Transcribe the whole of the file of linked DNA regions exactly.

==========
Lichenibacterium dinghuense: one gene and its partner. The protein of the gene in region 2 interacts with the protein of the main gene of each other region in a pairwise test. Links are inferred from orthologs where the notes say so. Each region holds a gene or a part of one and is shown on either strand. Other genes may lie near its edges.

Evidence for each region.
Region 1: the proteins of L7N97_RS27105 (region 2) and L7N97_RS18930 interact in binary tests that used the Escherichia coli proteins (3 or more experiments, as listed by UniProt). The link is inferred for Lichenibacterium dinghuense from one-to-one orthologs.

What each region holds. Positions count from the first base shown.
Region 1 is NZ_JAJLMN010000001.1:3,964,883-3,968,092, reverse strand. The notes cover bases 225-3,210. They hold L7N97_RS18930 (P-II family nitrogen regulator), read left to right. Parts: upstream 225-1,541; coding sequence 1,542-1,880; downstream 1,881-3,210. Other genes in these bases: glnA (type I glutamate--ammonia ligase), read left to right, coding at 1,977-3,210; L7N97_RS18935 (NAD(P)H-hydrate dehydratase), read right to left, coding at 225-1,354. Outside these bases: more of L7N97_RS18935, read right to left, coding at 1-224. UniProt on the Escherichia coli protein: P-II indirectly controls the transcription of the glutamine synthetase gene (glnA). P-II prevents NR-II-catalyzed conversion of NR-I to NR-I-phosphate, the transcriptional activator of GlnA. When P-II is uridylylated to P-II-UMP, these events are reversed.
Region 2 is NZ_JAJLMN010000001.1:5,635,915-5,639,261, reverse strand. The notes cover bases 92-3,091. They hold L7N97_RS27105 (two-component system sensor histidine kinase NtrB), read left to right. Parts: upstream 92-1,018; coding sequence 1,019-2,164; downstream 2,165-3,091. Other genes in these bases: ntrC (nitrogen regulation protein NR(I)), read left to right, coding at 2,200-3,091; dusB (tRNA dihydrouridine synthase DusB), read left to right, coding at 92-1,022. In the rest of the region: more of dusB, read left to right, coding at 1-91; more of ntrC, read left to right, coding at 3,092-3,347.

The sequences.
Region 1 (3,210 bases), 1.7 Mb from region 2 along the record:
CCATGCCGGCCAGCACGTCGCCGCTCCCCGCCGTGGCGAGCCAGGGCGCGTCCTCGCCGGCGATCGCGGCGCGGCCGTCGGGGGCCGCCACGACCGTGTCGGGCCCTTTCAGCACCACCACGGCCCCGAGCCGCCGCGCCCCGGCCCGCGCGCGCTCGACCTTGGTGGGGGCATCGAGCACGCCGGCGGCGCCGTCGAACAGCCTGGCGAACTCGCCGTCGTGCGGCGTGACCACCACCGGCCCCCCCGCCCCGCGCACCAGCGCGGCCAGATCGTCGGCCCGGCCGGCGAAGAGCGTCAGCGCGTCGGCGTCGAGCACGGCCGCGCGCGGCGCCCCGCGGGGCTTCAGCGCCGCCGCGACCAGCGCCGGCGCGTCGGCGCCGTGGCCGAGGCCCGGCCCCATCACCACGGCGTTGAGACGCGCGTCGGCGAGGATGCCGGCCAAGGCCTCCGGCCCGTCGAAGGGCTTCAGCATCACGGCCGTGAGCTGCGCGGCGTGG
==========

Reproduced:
Lichenibacterium dinghuense: one gene and its partner. The protein of the gene in region 2 interacts with the protein of the main gene of each other region in a pairwise test. Links are inferred from orthologs where the notes say so. Each region holds a gene or a part of one and is shown on either strand. Other genes may lie near its edges.

Evidence for each region.
Region 1: the proteins of L7N97_RS27105 (region 2) and L7N97_RS18930 interact in binary tests that used the Escherichia coli proteins (3 or more experiments, as listed by UniProt). The link is inferred for Lichenibacterium dinghuense from one-to-one orthologs.

What each region holds. Positions count from the first base shown.
Region 1 is NZ_JAJLMN010000001.1:3,964,883-3,968,092, reverse strand. The notes cover bases 225-3,210. They hold L7N97_RS18930 (P-II family nitrogen regulator), read left to right. Parts: upstream 225-1,541; coding sequence 1,542-1,880; downstream 1,881-3,210. Other genes in these bases: glnA (type I glutamate--ammonia ligase), read left to right, coding at 1,977-3,210; L7N97_RS18935 (NAD(P)H-hydrate dehydratase), read right to left, coding at 225-1,354. Outside these bases: more of L7N97_RS18935, read right to left, coding at 1-224. UniProt on the Escherichia coli protein: P-II indirectly controls the transcription of the glutamine synthetase gene (glnA). P-II prevents NR-II-catalyzed conversion of NR-I to NR-I-phosphate, the transcriptional activator of GlnA. When P-II is uridylylated to P-II-UMP, these events are reversed.
Region 2 is NZ_JAJLMN010000001.1:5,635,915-5,639,261, reverse strand. The notes cover bases 92-3,091. They hold L7N97_RS27105 (two-component system sensor histidine kinase NtrB), read left to right. Parts: upstream 92-1,018; coding sequence 1,019-2,164; downstream 2,165-3,091. Other genes in these bases: ntrC (nitrogen regulation protein NR(I)), read left to right, coding at 2,200-3,091; dusB (tRNA dihydrouridine synthase DusB), read left to right, coding at 92-1,022. In the rest of the region: more of dusB, read left to right, coding at 1-91; more of ntrC, read left to right, coding at 3,092-3,347.

The sequences.
Region 1 (3,210 bases), 1.7 Mb from region 2 along the record:
CCATGCCGGCCAGCACGTCGCCGCTCCCCGCCGTGGCGAGCCAGGGCGCGTCCTCGCCGGCGATCGCGGCGCGGCCGTCGGGGGCCGCCACGACCGTGTCGGGCCCTTTCAGCACCACCACGGCCCCGAGCCGCCGCGCCCCGGCCCGCGCGCGCTCGACCTTGGTGGGGGCATCGAGCACGCCGGCGGCGCCGTCGAACAGCCTGGCGAACTCGCCGTCGTGCGGCGTGACCACCACCGGCCCCCCCGCCCCGCGCACCAGCGCGGCCAGATCGTCGGCCCGGCCGGCGAAGAGCGTCAGCGCGTCGGCGTCGAGCACGGCCGCGCGCGGCGCCCCGCGGGGCTTCAGCGCCGCCGCGACCAGCGCCGGCGCGTCGGCGCCGTGGCCGAGGCCCGGCCCCATCACCACGGCGTTGAGACGCGCGTCGGCGAGGATGCCGGCCAAGGCCTCCGGCCCGTCGAAGGGCTTCAGCATCACGGCCGTGAGCTGCGCGGCGTGG